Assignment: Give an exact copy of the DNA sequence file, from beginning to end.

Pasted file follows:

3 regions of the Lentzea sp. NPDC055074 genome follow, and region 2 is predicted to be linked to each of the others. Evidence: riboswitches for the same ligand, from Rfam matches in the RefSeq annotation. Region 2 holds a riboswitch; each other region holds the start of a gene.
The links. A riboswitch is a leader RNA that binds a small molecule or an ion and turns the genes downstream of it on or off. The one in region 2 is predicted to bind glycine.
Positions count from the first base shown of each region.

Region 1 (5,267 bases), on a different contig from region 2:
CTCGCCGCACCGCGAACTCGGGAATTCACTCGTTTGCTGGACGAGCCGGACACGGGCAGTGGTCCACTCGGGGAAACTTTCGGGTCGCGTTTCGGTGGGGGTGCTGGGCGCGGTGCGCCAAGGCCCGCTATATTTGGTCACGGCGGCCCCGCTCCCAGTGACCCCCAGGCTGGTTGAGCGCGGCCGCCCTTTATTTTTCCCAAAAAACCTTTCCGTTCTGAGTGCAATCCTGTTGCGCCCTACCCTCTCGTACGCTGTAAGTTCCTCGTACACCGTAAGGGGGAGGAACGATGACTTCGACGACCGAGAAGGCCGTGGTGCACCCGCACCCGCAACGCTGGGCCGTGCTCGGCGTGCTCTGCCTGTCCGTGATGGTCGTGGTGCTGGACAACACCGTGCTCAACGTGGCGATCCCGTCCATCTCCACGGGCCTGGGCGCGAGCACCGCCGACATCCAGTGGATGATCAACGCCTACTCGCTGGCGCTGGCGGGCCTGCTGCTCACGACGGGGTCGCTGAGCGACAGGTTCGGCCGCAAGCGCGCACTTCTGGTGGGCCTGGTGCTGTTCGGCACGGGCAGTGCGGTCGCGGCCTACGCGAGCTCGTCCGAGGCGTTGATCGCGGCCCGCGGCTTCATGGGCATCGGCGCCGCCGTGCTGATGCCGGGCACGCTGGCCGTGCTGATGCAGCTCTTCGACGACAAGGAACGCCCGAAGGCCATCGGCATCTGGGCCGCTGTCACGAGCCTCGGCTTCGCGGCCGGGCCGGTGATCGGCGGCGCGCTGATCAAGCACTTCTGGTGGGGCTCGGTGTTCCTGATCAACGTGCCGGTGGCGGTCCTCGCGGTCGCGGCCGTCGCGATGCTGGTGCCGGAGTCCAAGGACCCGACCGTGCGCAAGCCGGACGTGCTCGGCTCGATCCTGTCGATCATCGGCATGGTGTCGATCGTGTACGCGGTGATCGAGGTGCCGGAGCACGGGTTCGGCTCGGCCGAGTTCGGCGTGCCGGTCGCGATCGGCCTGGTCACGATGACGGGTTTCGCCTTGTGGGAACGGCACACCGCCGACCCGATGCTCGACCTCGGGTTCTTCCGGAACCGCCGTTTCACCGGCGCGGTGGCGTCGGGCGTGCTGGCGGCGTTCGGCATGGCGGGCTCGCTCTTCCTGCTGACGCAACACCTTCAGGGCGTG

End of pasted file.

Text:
3 regions of the Lentzea sp. NPDC055074 genome follow, and region 2 is predicted to be linked to each of the others. Evidence: riboswitches for the same ligand, from Rfam matches in the RefSeq annotation. Region 2 holds a riboswitch; each other region holds the start of a gene.
The links. A riboswitch is a leader RNA that binds a small molecule or an ion and turns the genes downstream of it on or off. The one in region 2 is predicted to bind glycine.
Positions count from the first base shown of each region.

Region 1 (5,267 bases), on a different contig from region 2:
CTCGCCGCACCGCGAACTCGGGAATTCACTCGTTTGCTGGACGAGCCGGACACGGGCAGTGGTCCACTCGGGGAAACTTTCGGGTCGCGTTTCGGTGGGGGTGCTGGGCGCGGTGCGCCAAGGCCCGCTATATTTGGTCACGGCGGCCCCGCTCCCAGTGACCCCCAGGCTGGTTGAGCGCGGCCGCCCTTTATTTTTCCCAAAAAACCTTTCCGTTCTGAGTGCAATCCTGTTGCGCCCTACCCTCTCGTACGCTGTAAGTTCCTCGTACACCGTAAGGGGGAGGAACGATGACTTCGACGACCGAGAAGGCCGTGGTGCACCCGCACCCGCAACGCTGGGCCGTGCTCGGCGTGCTCTGCCTGTCCGTGATGGTCGTGGTGCTGGACAACACCGTGCTCAACGTGGCGATCCCGTCCATCTCCACGGGCCTGGGCGCGAGCACCGCCGACATCCAGTGGATGATCAACGCCTACTCGCTGGCGCTGGCGGGCCTGCTGCTCACGACGGGGTCGCTGAGCGACAGGTTCGGCCGCAAGCGCGCACTTCTGGTGGGCCTGGTGCTGTTCGGCACGGGCAGTGCGGTCGCGGCCTACGCGAGCTCGTCCGAGGCGTTGATCGCGGCCCGCGGCTTCATGGGCATCGGCGCCGCCGTGCTGATGCCGGGCACGCTGGCCGTGCTGATGCAGCTCTTCGACGACAAGGAACGCCCGAAGGCCATCGGCATCTGGGCCGCTGTCACGAGCCTCGGCTTCGCGGCCGGGCCGGTGATCGGCGGCGCGCTGATCAAGCACTTCTGGTGGGGCTCGGTGTTCCTGATCAACGTGCCGGTGGCGGTCCTCGCGGTCGCGGCCGTCGCGATGCTGGTGCCGGAGTCCAAGGACCCGACCGTGCGCAAGCCGGACGTGCTCGGCTCGATCCTGTCGATCATCGGCATGGTGTCGATCGTGTACGCGGTGATCGAGGTGCCGGAGCACGGGTTCGGCTCGGCCGAGTTCGGCGTGCCGGTCGCGATCGGCCTGGTCACGATGACGGGTTTCGCCTTGTGGGAACGGCACACCGCCGACCCGATGCTCGACCTCGGGTTCTTCCGGAACCGCCGTTTCACCGGCGCGGTGGCGTCGGGCGTGCTGGCGGCGTTCGGCATGGCGGGCTCGCTCTTCCTGCTGACGCAACACCTTCAGGGCGTG